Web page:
Growing older is difficult, but what about those who are aging with a disability? The Texas A&M AgriLife Extension Service Family and Community Health unit’s Texas Military Program will address the similarities and differences in that experience.
“Aging with Disabilities” will be held from 10-11 a.m. March 25. The program is free and open to the public. Attendees must first RSVP in advance and then check email for instructions to join the session.
“Like all Americans, persons with intellectual or developmental disabilities are living longer, better; but what does aging with a disability look like?” said Rachel Brauner, AgriLife Extension program specialist in Bryan-College Station. “In this session, we’ll discuss the similarities and differences between aging into and aging with a disability.”
Leading the aging discussion
Aging and disability are both dynamic processes that depend heavily on the resources, support and services that the individual is able to access, said Andrew Crocker, AgriLife Extension senior gerontology and health program specialist, Amarillo. The goal for both processes is to find balance for optimal function.
“Adults with a disability may be better prepared to achieve that balance than an adult aging into disability,” said Crocker, who will be the webinar presenter. “For instance, an adult who has managed a life-long disability may have already considered housing adaptations, transportation needs, care choices, etc., as opposed to the adult aging into disability who is more likely to be responding to crisis.”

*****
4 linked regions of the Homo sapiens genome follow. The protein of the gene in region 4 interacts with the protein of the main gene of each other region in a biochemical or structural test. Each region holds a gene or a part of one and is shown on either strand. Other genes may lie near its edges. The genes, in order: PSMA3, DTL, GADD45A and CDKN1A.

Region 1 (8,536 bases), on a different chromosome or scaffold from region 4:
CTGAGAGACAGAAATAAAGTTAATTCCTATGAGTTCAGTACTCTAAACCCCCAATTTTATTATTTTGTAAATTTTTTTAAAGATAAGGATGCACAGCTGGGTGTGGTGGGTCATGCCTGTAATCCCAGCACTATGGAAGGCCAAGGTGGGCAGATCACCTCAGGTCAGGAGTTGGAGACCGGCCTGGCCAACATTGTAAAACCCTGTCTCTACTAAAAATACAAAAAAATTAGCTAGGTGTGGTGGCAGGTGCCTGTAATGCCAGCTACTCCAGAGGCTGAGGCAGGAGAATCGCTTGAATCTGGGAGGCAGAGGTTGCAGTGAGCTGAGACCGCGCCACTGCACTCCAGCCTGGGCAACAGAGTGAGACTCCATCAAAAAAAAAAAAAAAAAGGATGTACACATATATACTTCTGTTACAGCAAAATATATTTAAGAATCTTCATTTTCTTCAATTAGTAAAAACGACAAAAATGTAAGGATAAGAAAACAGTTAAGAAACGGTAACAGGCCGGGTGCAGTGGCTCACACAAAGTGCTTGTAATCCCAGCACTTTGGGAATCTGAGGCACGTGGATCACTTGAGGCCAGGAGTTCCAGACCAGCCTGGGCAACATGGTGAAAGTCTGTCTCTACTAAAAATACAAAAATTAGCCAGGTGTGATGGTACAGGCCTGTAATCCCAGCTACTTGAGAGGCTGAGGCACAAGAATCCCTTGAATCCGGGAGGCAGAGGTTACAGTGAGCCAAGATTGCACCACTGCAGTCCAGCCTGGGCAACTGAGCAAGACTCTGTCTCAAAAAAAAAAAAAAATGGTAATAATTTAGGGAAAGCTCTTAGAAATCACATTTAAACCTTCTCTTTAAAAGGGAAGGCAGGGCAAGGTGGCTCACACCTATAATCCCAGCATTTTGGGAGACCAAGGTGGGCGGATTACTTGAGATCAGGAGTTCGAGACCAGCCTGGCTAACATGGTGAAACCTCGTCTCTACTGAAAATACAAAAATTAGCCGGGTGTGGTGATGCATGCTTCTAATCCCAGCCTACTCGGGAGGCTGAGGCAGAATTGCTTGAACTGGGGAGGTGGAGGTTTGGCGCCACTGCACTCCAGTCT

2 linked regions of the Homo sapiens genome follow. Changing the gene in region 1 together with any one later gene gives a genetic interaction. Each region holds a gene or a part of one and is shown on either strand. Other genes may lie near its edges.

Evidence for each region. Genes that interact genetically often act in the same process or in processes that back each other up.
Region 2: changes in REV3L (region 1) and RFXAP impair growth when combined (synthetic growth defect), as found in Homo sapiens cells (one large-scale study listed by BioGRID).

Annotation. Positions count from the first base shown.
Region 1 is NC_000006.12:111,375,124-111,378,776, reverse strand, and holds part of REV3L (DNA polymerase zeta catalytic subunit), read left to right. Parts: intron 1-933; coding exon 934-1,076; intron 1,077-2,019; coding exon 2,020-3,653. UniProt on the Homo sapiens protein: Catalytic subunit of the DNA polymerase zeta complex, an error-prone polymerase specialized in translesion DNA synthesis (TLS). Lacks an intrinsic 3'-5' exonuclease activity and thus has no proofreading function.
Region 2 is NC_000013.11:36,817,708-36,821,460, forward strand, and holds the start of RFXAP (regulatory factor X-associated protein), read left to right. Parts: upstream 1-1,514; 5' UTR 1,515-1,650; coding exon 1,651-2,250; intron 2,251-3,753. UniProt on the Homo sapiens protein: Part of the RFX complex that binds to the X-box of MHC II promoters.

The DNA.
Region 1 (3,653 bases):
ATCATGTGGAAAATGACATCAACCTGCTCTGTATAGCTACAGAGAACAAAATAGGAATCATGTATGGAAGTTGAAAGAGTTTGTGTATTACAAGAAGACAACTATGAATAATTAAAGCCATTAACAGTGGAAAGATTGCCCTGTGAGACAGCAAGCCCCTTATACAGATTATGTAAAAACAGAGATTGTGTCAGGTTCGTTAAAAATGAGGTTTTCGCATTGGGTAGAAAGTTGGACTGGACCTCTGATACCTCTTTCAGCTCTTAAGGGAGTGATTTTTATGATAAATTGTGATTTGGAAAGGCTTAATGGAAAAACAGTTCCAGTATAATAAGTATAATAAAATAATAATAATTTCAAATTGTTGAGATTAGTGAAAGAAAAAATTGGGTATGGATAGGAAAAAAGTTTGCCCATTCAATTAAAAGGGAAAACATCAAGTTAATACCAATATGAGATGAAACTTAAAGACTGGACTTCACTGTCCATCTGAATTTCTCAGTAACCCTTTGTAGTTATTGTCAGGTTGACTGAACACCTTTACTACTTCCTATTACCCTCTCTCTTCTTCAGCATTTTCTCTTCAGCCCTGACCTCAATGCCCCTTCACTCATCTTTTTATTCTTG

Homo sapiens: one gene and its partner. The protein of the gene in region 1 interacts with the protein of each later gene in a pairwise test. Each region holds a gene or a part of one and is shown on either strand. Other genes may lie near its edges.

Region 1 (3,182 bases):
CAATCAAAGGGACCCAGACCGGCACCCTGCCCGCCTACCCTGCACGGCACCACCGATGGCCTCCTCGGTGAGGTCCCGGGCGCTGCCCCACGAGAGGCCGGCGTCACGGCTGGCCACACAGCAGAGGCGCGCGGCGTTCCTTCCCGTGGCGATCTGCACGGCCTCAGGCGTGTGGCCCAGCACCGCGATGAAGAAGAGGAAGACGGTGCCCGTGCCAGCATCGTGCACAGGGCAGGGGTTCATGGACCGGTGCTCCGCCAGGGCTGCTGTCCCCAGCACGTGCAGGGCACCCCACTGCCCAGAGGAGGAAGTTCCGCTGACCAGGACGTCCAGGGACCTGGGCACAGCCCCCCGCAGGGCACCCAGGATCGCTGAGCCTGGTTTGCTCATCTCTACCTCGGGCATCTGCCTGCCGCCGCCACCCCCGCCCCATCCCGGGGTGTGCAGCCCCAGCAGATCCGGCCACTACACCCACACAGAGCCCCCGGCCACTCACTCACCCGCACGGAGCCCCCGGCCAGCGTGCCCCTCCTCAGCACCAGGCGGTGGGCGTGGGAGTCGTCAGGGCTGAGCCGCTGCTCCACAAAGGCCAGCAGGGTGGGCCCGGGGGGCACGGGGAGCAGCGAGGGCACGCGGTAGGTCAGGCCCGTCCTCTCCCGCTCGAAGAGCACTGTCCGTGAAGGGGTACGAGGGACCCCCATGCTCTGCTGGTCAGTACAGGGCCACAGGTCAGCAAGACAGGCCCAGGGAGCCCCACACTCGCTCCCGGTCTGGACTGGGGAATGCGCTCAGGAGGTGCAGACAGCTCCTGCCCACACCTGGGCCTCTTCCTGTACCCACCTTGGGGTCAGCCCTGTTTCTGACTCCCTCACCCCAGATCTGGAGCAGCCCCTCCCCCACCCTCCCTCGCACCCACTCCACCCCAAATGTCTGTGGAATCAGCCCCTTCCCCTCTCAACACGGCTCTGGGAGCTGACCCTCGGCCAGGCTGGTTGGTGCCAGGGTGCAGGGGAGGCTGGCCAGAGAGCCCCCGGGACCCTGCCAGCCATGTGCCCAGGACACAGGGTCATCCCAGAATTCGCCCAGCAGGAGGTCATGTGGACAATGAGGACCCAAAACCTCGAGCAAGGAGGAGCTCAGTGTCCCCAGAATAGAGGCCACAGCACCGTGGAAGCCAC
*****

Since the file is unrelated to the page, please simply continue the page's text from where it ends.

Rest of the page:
Conversely, he said, some “on time” events associated with aging – like retirement – may impact adults aging with disability in unanticipated ways.
Crocker’s program focus is the health and well-being of older adults. His main role is to support the AgriLife Extension family and community health agents in their efforts to educate older adults, caregivers and the professionals who serve them.
Since joining AgriLife Extension in 2003, Crocker has worked to develop resources to help older adults improve their health literacy through communication with their health provider and better medication management; navigating the internet and accessing reliable health information; and providing information and referral to grandparents rearing their grandchildren.
Caregivers, continuing education
Brauner said the webinar discussion will also include the role of caregivers and family supports as the person with disability grows older.
This webinar will also offer continuing education credits for social workers, licensed professional counselors, licensed marriage and family therapists, case managers and board-certified patient advocates.